4. Decide and write down the specific thing(s) you want to achieve: the key is to create actionable objectives for yourself. You can use the SMART goals method, or you can take David Allen’s approach whereby you set outcomes and assign yourself actions to take to bring about those outcomes. Doing this can also help with task prioritisation. I find I procrastinate on tasks because I can’t decide where to start when I have a whole list of important things to do and I feel overwhelmed. To help, earlier this year, I created an Eisenhower Matrix template (free to download!) which sorts out tasks according to their urgency and importance. Using this template, I’ve found it helpful to break down large tasks into their smallest, most doable form and place these in the appropriate category. 

Preventing procrastination means being aware of your triggers, planning how you’ll prime yourself to be productive beforehand and how to mitigate distractions in the moment. As Piers Steel says in his 2007 study, “those who are organised tend not to procrastinate”.

How to overcome procrastination

When you have procrastinated repeatedly and consistently enough, it can actually become a habit. From Charles Duhigg’s book The Power of Habitand basically any relevant study into this aspect of cognitive psychology, it is clear that breaking a habit is difficult. It’s essentially an unproductive pattern of behaviour that has become so ingrained and programmed in your mind that it is an automatic response to a trigger/cue. But, you can start to reprogram your behaviour (to an extent) to change your habit by taking an intentional and systematic approach. 

Adopt the “if-then” strategy:

  • Notice what happens to cue your procrastination routine
  • Label and address the cue 
  • Change the routine. Solve the situation ahead of time by stating:

IF [trigger occurs] THEN I WILL [take this action instead of procrastination].

Here’s an example: you notice that every time a friend comes into your room your work-flow is disrupted or you stop working altogether. You label the situation like it is – your friends are a distraction. You decide that if a friend comes knocking at your door then you will kindly turn them away and instead of stopping work the moment you hear they’ve come for you, you tell them you’ll socialise after the time you have pre-set to stop.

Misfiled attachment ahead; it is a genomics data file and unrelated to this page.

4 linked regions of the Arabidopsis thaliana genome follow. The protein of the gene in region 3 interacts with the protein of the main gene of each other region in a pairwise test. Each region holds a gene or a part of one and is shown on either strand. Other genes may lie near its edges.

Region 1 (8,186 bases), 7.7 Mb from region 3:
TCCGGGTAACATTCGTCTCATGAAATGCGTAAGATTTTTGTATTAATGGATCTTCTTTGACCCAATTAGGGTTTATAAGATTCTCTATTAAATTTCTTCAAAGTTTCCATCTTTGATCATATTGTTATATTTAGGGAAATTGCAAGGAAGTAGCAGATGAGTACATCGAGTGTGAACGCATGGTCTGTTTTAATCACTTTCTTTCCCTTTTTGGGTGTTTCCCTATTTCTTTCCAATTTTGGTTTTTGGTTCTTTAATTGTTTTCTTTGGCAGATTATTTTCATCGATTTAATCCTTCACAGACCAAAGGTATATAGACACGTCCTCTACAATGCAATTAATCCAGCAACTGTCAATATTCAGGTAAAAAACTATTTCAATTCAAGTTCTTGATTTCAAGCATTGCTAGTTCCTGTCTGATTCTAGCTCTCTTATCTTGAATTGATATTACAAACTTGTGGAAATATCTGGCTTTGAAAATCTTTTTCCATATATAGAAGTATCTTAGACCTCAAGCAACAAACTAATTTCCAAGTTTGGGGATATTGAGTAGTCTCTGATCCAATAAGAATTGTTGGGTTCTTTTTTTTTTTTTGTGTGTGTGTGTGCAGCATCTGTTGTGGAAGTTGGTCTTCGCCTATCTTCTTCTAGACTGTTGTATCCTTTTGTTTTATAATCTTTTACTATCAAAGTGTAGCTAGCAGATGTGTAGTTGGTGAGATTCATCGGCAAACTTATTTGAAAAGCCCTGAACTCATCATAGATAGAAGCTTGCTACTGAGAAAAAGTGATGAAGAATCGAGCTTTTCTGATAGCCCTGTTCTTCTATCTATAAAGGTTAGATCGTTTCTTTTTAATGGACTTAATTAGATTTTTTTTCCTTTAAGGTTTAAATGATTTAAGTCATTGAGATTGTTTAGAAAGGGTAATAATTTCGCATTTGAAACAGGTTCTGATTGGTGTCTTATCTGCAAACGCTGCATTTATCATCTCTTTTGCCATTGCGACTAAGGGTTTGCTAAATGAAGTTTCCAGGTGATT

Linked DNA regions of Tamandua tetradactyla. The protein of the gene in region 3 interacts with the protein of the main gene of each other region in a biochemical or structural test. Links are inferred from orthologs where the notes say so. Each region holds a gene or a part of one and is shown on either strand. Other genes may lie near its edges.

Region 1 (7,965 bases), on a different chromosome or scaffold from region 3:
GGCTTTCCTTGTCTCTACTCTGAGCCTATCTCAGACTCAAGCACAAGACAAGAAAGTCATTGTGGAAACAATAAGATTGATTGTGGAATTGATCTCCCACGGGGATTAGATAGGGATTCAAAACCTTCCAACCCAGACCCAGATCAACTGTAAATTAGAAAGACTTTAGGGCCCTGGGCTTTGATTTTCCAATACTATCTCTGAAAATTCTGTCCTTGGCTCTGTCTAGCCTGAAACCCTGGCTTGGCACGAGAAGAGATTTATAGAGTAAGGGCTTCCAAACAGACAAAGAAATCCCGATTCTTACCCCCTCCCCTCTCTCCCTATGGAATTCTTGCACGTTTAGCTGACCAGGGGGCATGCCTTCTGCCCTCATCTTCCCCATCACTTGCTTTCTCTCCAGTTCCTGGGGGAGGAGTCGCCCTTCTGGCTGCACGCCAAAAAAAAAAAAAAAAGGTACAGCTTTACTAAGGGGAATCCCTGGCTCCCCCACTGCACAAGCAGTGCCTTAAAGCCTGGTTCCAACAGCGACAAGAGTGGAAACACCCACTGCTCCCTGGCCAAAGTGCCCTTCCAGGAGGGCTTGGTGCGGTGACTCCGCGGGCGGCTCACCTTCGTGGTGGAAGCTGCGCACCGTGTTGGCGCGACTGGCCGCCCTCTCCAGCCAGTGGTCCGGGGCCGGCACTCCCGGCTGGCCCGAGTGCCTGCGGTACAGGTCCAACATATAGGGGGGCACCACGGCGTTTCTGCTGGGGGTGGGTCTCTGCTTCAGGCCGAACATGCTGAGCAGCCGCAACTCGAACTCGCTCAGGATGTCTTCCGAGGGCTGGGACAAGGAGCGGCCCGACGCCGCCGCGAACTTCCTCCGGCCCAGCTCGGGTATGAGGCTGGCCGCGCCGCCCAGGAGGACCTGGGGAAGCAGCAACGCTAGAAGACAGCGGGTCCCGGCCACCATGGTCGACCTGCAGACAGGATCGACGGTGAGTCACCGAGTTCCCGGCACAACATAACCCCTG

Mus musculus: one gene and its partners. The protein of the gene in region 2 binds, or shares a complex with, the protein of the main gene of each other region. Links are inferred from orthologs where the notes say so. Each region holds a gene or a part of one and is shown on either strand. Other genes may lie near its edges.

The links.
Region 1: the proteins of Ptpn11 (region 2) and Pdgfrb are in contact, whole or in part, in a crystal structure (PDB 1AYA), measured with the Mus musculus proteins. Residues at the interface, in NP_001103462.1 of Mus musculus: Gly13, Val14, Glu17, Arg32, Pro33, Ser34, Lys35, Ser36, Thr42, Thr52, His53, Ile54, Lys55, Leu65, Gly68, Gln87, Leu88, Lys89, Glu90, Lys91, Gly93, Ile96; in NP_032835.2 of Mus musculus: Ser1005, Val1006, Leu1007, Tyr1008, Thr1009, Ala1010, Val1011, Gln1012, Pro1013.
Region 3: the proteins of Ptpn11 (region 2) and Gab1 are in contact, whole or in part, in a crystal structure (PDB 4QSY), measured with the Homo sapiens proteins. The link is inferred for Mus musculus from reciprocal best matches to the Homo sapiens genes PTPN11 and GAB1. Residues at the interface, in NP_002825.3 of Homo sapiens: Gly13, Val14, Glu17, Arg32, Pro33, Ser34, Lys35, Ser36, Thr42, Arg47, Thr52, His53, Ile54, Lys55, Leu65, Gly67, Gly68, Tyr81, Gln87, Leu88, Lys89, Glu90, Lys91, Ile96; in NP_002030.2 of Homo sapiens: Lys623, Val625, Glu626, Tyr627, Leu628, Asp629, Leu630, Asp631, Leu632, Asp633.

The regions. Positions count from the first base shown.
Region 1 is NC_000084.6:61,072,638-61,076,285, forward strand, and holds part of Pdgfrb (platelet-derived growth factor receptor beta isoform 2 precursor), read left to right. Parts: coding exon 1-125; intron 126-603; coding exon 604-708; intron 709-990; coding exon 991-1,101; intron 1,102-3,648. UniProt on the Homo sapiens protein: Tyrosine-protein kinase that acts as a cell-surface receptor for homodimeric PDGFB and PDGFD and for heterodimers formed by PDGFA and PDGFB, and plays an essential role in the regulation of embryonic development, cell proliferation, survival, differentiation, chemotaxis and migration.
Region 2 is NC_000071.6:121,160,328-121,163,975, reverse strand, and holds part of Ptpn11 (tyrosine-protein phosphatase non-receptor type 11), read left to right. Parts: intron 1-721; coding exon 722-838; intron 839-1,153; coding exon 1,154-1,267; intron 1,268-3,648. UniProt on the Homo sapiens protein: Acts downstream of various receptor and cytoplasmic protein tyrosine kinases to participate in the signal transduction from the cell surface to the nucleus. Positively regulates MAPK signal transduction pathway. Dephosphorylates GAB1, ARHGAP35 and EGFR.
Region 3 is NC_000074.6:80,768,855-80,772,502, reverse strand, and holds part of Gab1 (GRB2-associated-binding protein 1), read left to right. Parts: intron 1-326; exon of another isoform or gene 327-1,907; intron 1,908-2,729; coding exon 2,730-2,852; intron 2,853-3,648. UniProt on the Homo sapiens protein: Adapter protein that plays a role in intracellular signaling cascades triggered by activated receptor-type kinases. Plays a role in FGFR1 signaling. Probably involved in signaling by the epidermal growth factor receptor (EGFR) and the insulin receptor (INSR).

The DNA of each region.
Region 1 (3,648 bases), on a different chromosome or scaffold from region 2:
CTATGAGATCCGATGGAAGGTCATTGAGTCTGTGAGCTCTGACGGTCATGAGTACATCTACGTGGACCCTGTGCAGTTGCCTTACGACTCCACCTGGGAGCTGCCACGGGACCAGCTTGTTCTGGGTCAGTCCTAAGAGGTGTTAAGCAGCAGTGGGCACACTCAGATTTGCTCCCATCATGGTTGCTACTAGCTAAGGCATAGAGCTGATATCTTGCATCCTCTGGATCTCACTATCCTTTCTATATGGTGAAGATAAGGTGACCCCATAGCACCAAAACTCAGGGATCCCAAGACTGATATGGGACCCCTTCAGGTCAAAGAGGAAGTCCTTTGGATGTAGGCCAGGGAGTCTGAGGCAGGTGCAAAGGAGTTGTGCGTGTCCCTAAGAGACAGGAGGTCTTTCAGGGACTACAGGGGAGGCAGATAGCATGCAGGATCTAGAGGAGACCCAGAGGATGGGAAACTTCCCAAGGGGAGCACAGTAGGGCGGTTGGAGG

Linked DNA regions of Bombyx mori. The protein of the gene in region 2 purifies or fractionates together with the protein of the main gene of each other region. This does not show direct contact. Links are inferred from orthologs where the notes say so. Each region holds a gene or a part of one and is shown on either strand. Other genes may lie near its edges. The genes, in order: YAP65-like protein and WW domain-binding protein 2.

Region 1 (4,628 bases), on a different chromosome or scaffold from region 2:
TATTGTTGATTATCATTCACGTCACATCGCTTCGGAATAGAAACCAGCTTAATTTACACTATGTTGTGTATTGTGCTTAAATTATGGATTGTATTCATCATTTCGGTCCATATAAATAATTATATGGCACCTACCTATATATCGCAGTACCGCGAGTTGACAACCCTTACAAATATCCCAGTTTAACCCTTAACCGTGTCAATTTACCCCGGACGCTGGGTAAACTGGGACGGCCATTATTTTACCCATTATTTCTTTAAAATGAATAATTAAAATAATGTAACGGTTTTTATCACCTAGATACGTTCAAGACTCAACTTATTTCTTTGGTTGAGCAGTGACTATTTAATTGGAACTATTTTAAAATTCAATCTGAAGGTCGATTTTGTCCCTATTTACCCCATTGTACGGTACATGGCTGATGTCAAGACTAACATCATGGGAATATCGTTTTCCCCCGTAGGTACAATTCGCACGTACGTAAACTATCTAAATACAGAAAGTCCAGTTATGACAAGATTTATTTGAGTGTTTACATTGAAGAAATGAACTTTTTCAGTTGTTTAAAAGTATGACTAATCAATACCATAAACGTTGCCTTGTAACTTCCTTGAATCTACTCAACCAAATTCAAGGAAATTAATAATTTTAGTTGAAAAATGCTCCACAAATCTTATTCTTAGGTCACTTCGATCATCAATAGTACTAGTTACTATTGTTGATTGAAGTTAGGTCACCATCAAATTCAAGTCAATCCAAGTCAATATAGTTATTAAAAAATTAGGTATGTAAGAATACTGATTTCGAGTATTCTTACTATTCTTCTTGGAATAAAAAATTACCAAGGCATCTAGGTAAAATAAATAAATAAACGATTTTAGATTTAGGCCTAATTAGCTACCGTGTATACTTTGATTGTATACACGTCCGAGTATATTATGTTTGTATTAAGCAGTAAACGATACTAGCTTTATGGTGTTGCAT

The point of the if-then strategy is that it gets you thinking about, and intentionally planning, your behaviour, realising that there is a difference between your cue and what your behaviour has to be in response to it. The cue can still occur but you can gradually change the pattern of self-regulatory failure. A notification might pop-up on your phone, but you will have already decided that if that happens then you will not look at it until your Pomodoro session is complete. And if your phone is already on the other side of the room, the effort it would take to get it creates some delay and resistance. 

Research has found that there is a gap between our intentions and our behaviour – the intention-behaviour gap. It’s the typical “I say I’ll do something, but then I don’t”. It is suggested that adopting implementation intention strategies, like if-then planning, can help to bridge this gap. In ‘Planning promotes goal striving‘, Peter Gollwitzer and Gabrielle Oettingen state that,

“Implementation intentions have been found to help people close the gap between setting goals and actually realizing these goals”

So, how can you overcome procrastination? Well, a new years’ resolution to “stop procrastinating” won’t be enough. What’s needed is a plan. Prepare in advance for situations you know that trigger a response of procrastination and determine now what action you will take to overcome the difficulty.

Here’s to 2019 being the last year procrastination has a featured spot on your resolutions list.

Anoshamisa.

More on overcoming procrastination:

Comments are closed, but trackbacks and pingbacks are open.

%d bloggers like this: